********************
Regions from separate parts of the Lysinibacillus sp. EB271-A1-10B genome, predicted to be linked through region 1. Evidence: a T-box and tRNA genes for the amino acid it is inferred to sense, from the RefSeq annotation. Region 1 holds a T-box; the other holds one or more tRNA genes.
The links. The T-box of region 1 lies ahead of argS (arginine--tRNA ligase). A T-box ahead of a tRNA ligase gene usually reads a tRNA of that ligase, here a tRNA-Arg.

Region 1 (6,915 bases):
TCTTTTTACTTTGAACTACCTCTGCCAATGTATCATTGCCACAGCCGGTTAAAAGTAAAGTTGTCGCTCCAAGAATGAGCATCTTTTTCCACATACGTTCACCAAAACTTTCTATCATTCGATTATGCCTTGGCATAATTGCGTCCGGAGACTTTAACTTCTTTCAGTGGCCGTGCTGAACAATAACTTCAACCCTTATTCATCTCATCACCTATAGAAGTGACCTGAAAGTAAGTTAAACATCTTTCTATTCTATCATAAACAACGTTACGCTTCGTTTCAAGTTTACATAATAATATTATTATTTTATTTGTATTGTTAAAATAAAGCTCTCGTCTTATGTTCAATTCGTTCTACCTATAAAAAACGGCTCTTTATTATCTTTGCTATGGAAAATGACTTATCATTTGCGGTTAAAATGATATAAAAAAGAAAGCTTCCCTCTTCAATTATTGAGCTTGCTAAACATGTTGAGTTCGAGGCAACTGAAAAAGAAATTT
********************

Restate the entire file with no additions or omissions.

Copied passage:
Regions from separate parts of the Lysinibacillus sp. EB271-A1-10B genome, predicted to be linked through region 1. Evidence: a T-box and tRNA genes for the amino acid it is inferred to sense, from the RefSeq annotation. Region 1 holds a T-box; the other holds one or more tRNA genes.
The links. The T-box of region 1 lies ahead of argS (arginine--tRNA ligase). A T-box ahead of a tRNA ligase gene usually reads a tRNA of that ligase, here a tRNA-Arg.

Region 1 (6,915 bases):
TCTTTTTACTTTGAACTACCTCTGCCAATGTATCATTGCCACAGCCGGTTAAAAGTAAAGTTGTCGCTCCAAGAATGAGCATCTTTTTCCACATACGTTCACCAAAACTTTCTATCATTCGATTATGCCTTGGCATAATTGCGTCCGGAGACTTTAACTTCTTTCAGTGGCCGTGCTGAACAATAACTTCAACCCTTATTCATCTCATCACCTATAGAAGTGACCTGAAAGTAAGTTAAACATCTTTCTATTCTATCATAAACAACGTTACGCTTCGTTTCAAGTTTACATAATAATATTATTATTTTATTTGTATTGTTAAAATAAAGCTCTCGTCTTATGTTCAATTCGTTCTACCTATAAAAAACGGCTCTTTATTATCTTTGCTATGGAAAATGACTTATCATTTGCGGTTAAAATGATATAAAAAAGAAAGCTTCCCTCTTCAATTATTGAGCTTGCTAAACATGTTGAGTTCGAGGCAACTGAAAAAGAAATTT